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Guiding My Younger Self through the Teen Years
Written by Allison Ricciardi, L.M.H.C.   


allison nametitleI have many fond memories of my teen years. But as much as I don’t enjoy getting older, I wouldn’t want to go back to those years for anything. Or let me rephrase that…I wouldn’t want to go back to who I was in those years. In plain English, I was pathetic…as were most of my friends.

But pathetic wasn’t my natural state. I wasn’t born that way. I became that way and it’s the disc jockeys and the soap opera writers that I blame.

I still enjoy listening to oldies from the 70s and 80s, my coming of age years. They’re nostalgic and comforting - like an old t-shirt. But when I listen to the words of some of those songs (I’m one of those people who actually listens to each word) I realize why my life and relationships were so chaotic during those years. Drama was presented as the norm (and still is). Crazy relationships, pining for the one that dumped us, fantasizing about romantic reunions with such aforementioned slugs seemed normal…and even romantic. My dad warned us about watching soap operas. But of course, he seemed so ridiculous. I thought for myself, after all. I wasn’t going to be influenced by what I watched on TV during such impressionable years. Seriously. Didn’t he realize how smart I was?

But with the wisdom of years I see his point…maybe even more clearly than he did. He knew what the advertisers know…what we see and hear does influence us, a lot. If not, why would companies spend millions for a 30-second slot during the Super Bowl?


Read more: Guiding My Younger Self through the Teen Years  [Guiding My Younger Self through the Teen Years]



Accidental Traditions
Written by Brenda Snyder, LCSW   


brenda-snyderA woman who marries a man with children definitively surrenders the storybook ideal of her wedding day and married life. She also loses the clout she might have had to form her new family’s traditions.

When two people marry, they each bring spoken and unspoken expectations about how their lives will work, sort of a blueprint for creating a household, a family. Sunday mornings in one household are for reading the newspaper, drinking tea and wearing pajamas until noon; in another, 8:00am Church and breakfast at her grandparents’ house is the norm. He celebrates Christmas Eve; she opens gifts on Christmas Day. Salt and pepper are the traditional condiments on one dining room table; one finds Tabasco sauce on another.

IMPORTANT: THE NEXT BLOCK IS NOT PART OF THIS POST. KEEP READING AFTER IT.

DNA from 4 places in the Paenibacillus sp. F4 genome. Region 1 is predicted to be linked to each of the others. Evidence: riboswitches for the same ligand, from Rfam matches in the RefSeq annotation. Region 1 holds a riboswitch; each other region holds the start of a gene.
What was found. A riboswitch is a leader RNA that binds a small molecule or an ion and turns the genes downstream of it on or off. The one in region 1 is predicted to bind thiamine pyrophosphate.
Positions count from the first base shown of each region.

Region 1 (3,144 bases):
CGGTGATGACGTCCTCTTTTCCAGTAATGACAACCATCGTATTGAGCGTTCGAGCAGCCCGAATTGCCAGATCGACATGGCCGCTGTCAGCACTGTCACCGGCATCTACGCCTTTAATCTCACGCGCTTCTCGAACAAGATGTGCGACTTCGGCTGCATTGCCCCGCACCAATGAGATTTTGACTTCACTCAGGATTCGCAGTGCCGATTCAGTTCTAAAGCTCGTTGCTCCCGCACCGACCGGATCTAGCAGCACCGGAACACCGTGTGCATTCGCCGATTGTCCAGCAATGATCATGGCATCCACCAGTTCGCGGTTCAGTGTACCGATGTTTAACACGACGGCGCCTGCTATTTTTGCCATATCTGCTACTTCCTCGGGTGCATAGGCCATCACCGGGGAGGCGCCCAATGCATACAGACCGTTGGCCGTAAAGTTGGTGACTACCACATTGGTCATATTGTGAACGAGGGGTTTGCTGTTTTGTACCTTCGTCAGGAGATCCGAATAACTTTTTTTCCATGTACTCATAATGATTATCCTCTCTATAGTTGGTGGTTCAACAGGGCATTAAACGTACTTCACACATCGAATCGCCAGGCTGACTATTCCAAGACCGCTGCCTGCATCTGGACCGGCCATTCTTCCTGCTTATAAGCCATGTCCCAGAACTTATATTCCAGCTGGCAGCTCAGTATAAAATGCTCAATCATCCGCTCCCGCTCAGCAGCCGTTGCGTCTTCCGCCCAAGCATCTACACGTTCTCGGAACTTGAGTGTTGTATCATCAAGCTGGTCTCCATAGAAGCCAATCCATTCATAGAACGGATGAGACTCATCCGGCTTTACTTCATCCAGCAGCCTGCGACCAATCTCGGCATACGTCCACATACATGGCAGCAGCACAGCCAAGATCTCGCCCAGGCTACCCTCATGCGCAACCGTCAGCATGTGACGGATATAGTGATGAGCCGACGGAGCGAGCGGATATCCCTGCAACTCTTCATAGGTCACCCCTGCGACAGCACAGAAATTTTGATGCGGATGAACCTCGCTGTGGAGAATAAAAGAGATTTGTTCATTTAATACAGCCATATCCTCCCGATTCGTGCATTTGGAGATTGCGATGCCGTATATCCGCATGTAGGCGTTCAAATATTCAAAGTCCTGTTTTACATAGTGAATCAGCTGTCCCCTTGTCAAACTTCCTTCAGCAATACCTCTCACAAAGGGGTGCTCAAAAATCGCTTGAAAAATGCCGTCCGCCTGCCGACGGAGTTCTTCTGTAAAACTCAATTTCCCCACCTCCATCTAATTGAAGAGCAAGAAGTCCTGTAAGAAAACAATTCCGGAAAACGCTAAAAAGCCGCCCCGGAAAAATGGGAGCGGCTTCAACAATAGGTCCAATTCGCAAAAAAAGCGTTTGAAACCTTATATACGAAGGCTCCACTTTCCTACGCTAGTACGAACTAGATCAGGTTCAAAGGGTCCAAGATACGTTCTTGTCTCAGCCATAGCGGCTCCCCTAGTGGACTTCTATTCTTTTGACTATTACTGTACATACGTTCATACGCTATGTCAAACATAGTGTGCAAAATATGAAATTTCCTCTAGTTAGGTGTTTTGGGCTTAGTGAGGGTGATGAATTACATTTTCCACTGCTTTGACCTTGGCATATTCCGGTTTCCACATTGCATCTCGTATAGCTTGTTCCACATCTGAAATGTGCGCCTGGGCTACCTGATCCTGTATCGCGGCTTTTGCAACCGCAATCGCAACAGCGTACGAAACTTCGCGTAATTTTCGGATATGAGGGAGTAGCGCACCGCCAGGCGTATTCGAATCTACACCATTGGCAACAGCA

In a first-time marriage, a couple sorts most of these things out, compromising here and there, until a new blueprint is formed.

Not so in a stepfamily. 

Read more: Accidental Traditions  [Accidental Traditions]



Increasing Your Trust in God During Difficult Times
Written by Gloria Lange, RN, LCSW   


rosary-on-bible morgue-file jclk8888Eight spiritual steps toward increasing your trust in God when going through tough times, and overcoming adversity with the Spirit of God.

Step 1: Turn to God

Realize that you don’t have what it takes in your own strength to overcome adversity. It is not by your own strength or power, but by the Spirit of God that we will overcome our difficulties. Turn to Jesus. Don’t shut down, don’t freak out, and don’t isolate yourself from those who can help you. Turn to Jesus.

He said, “I will never leave you nor forsake you.” (Hebrews 13:5)

If you have sinned, go to confession and turn back to Jesus. We overcome adversity by allowing God to go before us. God is the fighter of our battles. He never expects you to fight the battles alone. He knows that you need the power of His Spirit. He has promised us His spirit to be with us until the end of time. Trust God and allow Him to work His timing in your life, because God has a plan and purpose for all things (Romans 8:25). Jesus defeated death with the cross. He defeated adversity before you and I ever had to face it in our lives. We need to have faith in the Lord, in His word, and live His word in our life. Have faith in what He has told us to do through Scripture.


Read more: Increasing Your Trust in God During Difficult Times  [Increasing Your Trust in God During Difficult Times]



How to Help the Grieving
Written by Dana Mayeux Nygaard, LPC   


dana-nygaardGrief comes to almost everyone at some point in their life. It seems as if we also cannot escape the pain of others who are experiencing grief. The news, social media and air waves inundate us with countless tragedies such as, unexpected deaths, suicides, miscarriages, cancers, accidents and other heartbreaking tragedies.

The palpable pain of others is so intense that it can be overwhelming and confusing to know how we should behave in such extreme situations. Some people when confronted by the grief of others turn away and without meaning to shun those in need of comfort. While others unintentionally distress those grieving a loss with statements like, “You shouldn’t be sad because they are with God.” or “It’s time to move on, you are making everyone sad.” or “God will not give you more than you can handle.” Some go as far to say, “It’s over with and we can’t keep dealing with it.”

Others use misguided, popular theology by saying, “Now they are angels in Heaven.” Catholic theology teaches us that angels are pure, disembodied spirits, while humans are comprised of both body and soul. Thus, humans do not become angels and angels do not become humans.


Read more: How to Help the Grieving  [How to Help the Grieving]

ct angel"Remain in me as I remain in you. Just as a branch cannot bear fruit on it own unless it remains on the vine, so neither can you unless you remain in me. I am the vine, you are the branches.  Whoever remains in me and I in him, will bear much fruit, because without me you can do nothing."  - John 15:4-5